Ketosis produces three main ketone bodies: acetone, acetoacetate and beta-hydroxybutyrate. All three ketone bodies can be measured using various methods. The most commonly used method is to check the levels of betahydroxybutyrate (BHB) in the blood. Another popular method is to measure the amount of acetone in the breath. A third method is to measure the acetoacetate levels in the urine. Of these, the BHB levels in the blood are considered the most accurate, particularly for monitoring changes in the ketone body production in the early stages of ketosis.
Measuring is not absolutely necessary. However, it does provide a measurable indication of the activation of ketosis and may give a morale boost to continue with the diet, especially in situations where the motivation is low.
1. MEASURING KETONE BODY LEVELS IN THE BLOOD
Ketone bodies (BHB) in the blood are measured the same way as blood sugar levels, with a finger prick test. A special device can be used to measure both blood sugar and ketone body levels from a drop of blood extracted from the fingertip. The measurements are generally very accurate. The downsides are the high ongoing cost (the test strips cost several euros each) and the constant finger pricking. The price of the device is between 20 and 50 euros. Good quality devices include CareSens Dual Blood Glucose and Ketone Meter and Freestyle Precision NEO Blood Glucose Monitoring Meter. Ketone body test strips for these devices are available, the prices of which vary between 3–4 euros per strip (usually sold in packs of 10).
This testing method is effective especially when starting out with the ketogenic diet and monitoring ketone body levels. Most people reach mild ketosis (0.5–1.0 mmol/L) within a few days and deeper ketosis (1.5–3.0 mmol/L) within 2–4 weeks. The further the progress of keto-adaptation whilst adhering to the ketogenic diet, the more efficient the use of ketone bodies for energy supply. This in turn leads to a dip in the BHB levels in the blood, and often significantly lower readings are seen compared to the first few weeks on the ketogenic diet. This is completely normal.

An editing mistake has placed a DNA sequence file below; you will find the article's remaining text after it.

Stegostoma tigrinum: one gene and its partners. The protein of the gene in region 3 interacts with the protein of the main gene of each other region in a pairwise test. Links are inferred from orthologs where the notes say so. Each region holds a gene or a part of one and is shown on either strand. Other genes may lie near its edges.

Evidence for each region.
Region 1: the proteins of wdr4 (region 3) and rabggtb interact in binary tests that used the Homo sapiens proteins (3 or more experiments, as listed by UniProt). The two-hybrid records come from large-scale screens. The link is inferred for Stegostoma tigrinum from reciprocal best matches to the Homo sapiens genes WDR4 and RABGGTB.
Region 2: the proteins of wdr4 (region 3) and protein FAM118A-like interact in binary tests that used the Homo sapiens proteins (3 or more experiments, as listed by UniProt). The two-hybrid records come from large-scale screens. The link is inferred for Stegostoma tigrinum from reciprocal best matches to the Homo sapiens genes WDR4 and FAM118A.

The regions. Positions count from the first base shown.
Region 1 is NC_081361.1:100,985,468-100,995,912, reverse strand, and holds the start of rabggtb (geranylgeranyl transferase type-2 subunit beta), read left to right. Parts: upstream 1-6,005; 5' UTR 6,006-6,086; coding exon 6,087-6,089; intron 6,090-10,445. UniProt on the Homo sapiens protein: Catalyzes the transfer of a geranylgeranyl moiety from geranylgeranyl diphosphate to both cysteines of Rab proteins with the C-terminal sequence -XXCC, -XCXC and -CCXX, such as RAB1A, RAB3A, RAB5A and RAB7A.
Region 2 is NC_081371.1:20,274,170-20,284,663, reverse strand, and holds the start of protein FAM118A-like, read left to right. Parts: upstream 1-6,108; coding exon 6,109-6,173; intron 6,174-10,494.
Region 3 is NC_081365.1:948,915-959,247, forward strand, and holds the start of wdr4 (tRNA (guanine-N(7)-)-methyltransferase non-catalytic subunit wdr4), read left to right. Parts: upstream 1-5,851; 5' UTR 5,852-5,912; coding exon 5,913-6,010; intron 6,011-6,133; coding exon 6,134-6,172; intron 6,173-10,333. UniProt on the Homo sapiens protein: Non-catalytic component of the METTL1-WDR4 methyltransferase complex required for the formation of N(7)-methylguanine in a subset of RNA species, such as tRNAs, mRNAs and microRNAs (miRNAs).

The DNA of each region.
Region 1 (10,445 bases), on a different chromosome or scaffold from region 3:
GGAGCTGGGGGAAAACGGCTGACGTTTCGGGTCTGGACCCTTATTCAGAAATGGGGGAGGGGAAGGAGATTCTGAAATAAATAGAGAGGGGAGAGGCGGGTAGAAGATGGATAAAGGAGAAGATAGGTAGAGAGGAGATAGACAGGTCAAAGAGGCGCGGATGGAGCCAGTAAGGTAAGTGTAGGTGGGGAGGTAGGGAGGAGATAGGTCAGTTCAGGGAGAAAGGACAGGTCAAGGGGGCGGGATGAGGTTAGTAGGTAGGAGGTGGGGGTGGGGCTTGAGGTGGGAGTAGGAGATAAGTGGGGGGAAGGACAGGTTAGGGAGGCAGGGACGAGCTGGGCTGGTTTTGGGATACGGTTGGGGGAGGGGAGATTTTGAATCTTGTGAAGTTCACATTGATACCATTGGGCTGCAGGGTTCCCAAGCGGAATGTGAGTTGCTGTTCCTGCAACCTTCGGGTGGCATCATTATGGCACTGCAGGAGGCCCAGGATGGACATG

2. MEASURING KETONE BODY LEVELS IN THE BREATH
If poking your fingers with a needle is not your idea of fun, there are several devices on the market that measure acetone in the breath. Out of all ketone body molecules, acetone is by far the smallest in size and thus excreted via the respiratory system. This in turn makes it possible to measure ketosis by analyzing respiratory gases. Measuring the acetone in the exhaled gases has been found to be an accurate method of assessing ketosis, as long as the test is always repeated in the same way and the device has been carefully calibrated for the air in the room. Acetone levels can also be compared to the BHB levels in the blood.
A study published in 2018 found breath analyzers to be a reliable method of assessing the state of continuous ketosis in healthy individuals adhering to the ketogenic diet, as well as for those suffering with epilepsy. Measuring acetone levels in the breath can also be used for weight management and monitoring fat burning in those adhering to the ketogenic diet.
In the light of this information, breath analyzers are a very good, convenient method for monitoring the ketogenic diet in the long term, particularly when the goal is weight loss or the prevention of epileptic seizures.
3. MEASURING KETONE BODY LEVELS IN THE URINE
Measuring ketone bodies (more specifically acetoacetate) in the urine has been possible for some time now. It is used especially in healthcare when the urine is checked for glucose, ketone bodies, or protein. However, the ketone bodies in the urine are not so much indicative of ketosis, rather they indicate the level of excess ketone bodies being excreted from the body. Thus, particularly in the early stages of ketosis, the level of ketone bodies in the urine is usually high, as the body has not yet keto-adapted. This method is, of course, useful for monitoring the onset of ketosis. As the keto-adaptation/fat-adaptation progresses, the ketone body levels in the urine usually decrease as the ketone bodies are being efficiently used for energy in the body.
The urine testing is typically used to assess ketoacidosis in diabetic individuals, especially when the finger prick test is not available.
How do you measure your ketosis status? Tell us in the comments and share your own experiences!